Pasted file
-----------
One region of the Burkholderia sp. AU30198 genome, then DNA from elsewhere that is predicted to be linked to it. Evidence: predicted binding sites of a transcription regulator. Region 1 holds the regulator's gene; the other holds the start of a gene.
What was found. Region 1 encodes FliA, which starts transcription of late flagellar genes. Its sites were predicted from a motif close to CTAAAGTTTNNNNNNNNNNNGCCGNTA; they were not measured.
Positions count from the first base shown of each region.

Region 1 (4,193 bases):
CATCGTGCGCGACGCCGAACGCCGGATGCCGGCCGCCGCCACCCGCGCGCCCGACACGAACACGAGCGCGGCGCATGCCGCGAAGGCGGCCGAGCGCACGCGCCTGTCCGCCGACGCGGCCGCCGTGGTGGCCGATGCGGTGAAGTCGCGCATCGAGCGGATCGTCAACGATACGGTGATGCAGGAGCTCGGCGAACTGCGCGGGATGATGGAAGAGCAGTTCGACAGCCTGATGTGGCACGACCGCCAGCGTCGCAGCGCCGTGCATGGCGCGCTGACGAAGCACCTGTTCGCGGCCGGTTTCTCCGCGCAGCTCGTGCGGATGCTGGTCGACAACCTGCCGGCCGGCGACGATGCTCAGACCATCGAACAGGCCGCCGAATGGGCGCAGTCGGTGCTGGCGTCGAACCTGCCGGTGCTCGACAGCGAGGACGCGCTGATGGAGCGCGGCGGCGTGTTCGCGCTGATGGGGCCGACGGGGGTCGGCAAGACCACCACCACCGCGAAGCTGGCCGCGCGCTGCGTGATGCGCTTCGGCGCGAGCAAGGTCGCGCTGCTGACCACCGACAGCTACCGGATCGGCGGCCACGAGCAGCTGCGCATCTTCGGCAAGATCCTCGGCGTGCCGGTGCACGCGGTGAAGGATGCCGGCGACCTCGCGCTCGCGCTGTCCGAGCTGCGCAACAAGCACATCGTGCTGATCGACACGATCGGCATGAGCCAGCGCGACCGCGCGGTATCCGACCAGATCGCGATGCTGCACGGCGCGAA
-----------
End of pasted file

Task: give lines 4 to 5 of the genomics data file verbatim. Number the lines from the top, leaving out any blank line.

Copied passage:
Region 1 (4,193 bases):
CATCGTGCGCGACGCCGAACGCCGGATGCCGGCCGCCGCCACCCGCGCGCCCGACACGAACACGAGCGCGGCGCATGCCGCGAAGGCGGCCGAGCGCACGCGCCTGTCCGCCGACGCGGCCGCCGTGGTGGCCGATGCGGTGAAGTCGCGCATCGAGCGGATCGTCAACGATACGGTGATGCAGGAGCTCGGCGAACTGCGCGGGATGATGGAAGAGCAGTTCGACAGCCTGATGTGGCACGACCGCCAGCGTCGCAGCGCCGTGCATGGCGCGCTGACGAAGCACCTGTTCGCGGCCGGTTTCTCCGCGCAGCTCGTGCGGATGCTGGTCGACAACCTGCCGGCCGGCGACGATGCTCAGACCATCGAACAGGCCGCCGAATGGGCGCAGTCGGTGCTGGCGTCGAACCTGCCGGTGCTCGACAGCGAGGACGCGCTGATGGAGCGCGGCGGCGTGTTCGCGCTGATGGGGCCGACGGGGGTCGGCAAGACCACCACCACCGCGAAGCTGGCCGCGCGCTGCGTGATGCGCTTCGGCGCGAGCAAGGTCGCGCTGCTGACCACCGACAGCTACCGGATCGGCGGCCACGAGCAGCTGCGCATCTTCGGCAAGATCCTCGGCGTGCCGGTGCACGCGGTGAAGGATGCCGGCGACCTCGCGCTCGCGCTGTCCGAGCTGCGCAACAAGCACATCGTGCTGATCGACACGATCGGCATGAGCCAGCGCGACCGCGCGGTATCCGACCAGATCGCGATGCTGCACGGCGCGAA